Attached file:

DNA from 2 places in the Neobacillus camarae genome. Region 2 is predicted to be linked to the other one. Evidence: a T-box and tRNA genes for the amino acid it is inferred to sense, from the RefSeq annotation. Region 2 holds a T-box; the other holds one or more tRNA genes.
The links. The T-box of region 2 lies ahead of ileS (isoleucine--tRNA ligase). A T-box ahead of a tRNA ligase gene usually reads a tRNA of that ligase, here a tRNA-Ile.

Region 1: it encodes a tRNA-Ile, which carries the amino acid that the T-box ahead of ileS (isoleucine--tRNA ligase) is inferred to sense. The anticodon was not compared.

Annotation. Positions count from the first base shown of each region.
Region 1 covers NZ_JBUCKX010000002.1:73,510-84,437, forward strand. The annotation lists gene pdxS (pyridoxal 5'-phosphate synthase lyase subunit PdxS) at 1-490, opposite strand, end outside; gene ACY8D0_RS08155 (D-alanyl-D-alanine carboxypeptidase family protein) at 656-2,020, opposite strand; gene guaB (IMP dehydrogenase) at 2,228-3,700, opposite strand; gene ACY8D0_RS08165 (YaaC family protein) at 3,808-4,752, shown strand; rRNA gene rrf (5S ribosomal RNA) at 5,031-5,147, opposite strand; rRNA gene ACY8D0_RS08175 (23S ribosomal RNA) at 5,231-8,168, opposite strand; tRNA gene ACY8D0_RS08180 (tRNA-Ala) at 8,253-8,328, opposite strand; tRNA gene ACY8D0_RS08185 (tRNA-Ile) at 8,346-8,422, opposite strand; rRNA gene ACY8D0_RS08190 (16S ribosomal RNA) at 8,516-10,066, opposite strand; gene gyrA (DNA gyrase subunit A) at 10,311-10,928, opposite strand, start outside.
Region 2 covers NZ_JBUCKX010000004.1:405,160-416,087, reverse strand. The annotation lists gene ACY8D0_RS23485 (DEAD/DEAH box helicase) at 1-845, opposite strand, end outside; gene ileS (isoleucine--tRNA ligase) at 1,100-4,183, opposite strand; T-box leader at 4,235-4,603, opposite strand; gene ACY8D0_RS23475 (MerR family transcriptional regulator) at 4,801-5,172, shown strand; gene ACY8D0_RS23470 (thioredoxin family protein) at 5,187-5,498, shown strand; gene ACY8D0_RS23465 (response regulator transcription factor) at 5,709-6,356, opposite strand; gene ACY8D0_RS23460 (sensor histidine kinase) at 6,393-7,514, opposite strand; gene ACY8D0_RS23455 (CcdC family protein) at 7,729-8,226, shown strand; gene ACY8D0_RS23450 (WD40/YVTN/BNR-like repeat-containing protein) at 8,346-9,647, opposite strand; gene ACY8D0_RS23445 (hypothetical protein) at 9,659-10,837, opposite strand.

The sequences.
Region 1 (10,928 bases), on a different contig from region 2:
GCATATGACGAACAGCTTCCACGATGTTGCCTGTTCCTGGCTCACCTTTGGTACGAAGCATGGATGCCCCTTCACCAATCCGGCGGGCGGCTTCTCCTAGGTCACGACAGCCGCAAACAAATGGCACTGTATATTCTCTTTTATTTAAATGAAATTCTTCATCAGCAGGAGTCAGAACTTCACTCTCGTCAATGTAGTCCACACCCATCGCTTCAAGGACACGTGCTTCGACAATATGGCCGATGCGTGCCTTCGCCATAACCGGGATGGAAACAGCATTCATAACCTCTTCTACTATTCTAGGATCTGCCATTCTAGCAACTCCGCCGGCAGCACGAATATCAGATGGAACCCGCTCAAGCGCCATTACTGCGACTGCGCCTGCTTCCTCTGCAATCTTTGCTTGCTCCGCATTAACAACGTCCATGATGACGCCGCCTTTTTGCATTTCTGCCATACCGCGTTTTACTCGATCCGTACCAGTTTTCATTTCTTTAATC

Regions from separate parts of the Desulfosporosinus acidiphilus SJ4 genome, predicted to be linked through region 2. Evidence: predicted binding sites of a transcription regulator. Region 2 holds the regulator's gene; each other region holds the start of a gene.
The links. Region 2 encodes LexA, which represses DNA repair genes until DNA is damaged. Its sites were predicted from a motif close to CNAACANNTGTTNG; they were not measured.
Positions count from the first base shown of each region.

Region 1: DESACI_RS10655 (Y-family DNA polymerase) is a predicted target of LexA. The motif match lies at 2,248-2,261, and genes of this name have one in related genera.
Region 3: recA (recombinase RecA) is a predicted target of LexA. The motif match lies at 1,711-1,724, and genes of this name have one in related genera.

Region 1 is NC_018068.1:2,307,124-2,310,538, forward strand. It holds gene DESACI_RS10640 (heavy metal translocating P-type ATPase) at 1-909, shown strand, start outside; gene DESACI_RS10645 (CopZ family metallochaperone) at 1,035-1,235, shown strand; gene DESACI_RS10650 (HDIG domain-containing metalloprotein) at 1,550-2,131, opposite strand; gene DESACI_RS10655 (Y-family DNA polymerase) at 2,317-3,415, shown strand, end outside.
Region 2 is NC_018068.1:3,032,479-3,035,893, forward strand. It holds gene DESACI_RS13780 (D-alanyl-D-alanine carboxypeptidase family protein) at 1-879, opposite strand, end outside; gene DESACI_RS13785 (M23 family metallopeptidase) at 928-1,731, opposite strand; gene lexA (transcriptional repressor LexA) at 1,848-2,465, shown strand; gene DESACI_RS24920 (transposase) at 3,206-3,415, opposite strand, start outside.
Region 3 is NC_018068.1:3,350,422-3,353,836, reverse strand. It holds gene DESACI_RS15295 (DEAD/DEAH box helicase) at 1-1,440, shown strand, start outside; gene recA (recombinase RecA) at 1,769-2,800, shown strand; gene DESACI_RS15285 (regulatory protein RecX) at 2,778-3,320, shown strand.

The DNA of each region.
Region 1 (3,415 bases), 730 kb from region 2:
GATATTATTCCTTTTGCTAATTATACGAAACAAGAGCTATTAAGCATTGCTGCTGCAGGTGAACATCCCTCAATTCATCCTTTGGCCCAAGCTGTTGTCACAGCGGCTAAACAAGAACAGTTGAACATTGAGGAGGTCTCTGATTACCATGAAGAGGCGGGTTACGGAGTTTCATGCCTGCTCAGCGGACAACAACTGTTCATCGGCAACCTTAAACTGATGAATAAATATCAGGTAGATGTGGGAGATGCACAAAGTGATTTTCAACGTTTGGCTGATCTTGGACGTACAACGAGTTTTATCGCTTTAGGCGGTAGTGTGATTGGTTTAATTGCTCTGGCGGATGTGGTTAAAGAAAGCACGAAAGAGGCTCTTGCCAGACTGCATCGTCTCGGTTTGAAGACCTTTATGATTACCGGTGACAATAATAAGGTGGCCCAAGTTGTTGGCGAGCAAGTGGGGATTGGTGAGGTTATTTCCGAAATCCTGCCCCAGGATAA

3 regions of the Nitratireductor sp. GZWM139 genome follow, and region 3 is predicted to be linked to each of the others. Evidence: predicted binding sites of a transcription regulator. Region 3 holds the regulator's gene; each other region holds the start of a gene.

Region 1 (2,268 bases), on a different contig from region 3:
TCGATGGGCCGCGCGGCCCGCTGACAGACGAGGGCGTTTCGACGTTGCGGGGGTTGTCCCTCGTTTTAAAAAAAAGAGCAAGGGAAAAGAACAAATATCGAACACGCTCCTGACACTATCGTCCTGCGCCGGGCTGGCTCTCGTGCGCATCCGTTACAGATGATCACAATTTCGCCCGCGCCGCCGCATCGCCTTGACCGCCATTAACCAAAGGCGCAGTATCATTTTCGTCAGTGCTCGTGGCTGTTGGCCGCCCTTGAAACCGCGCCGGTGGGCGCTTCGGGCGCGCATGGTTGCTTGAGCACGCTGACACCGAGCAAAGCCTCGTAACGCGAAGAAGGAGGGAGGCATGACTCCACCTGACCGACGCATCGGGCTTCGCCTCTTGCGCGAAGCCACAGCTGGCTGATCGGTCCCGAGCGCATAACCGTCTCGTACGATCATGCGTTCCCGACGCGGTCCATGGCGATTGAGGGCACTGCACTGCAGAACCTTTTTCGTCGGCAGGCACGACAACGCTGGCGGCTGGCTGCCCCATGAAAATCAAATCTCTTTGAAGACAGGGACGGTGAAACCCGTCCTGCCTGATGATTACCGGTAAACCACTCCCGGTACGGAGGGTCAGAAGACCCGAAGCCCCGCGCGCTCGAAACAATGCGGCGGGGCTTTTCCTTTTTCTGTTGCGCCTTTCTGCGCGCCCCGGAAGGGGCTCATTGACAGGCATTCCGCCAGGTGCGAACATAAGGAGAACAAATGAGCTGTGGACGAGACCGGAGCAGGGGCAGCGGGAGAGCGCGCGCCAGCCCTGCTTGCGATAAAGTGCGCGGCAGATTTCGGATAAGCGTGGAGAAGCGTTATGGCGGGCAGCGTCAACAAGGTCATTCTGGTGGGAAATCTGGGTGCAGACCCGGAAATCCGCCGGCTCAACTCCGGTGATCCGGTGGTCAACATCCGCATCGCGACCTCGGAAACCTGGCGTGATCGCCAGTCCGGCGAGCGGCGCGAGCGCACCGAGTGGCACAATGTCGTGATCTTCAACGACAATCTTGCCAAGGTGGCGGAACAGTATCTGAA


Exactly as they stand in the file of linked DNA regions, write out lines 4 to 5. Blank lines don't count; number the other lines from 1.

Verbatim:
Annotation. Positions count from the first base shown of each region.
Region 1 covers NZ_JBUCKX010000002.1:73,510-84,437, forward strand. The annotation lists gene pdxS (pyridoxal 5'-phosphate synthase lyase subunit PdxS) at 1-490, opposite strand, end outside; gene ACY8D0_RS08155 (D-alanyl-D-alanine carboxypeptidase family protein) at 656-2,020, opposite strand; gene guaB (IMP dehydrogenase) at 2,228-3,700, opposite strand; gene ACY8D0_RS08165 (YaaC family protein) at 3,808-4,752, shown strand; rRNA gene rrf (5S ribosomal RNA) at 5,031-5,147, opposite strand; rRNA gene ACY8D0_RS08175 (23S ribosomal RNA) at 5,231-8,168, opposite strand; tRNA gene ACY8D0_RS08180 (tRNA-Ala) at 8,253-8,328, opposite strand; tRNA gene ACY8D0_RS08185 (tRNA-Ile) at 8,346-8,422, opposite strand; rRNA gene ACY8D0_RS08190 (16S ribosomal RNA) at 8,516-10,066, opposite strand; gene gyrA (DNA gyrase subunit A) at 10,311-10,928, opposite strand, start outside.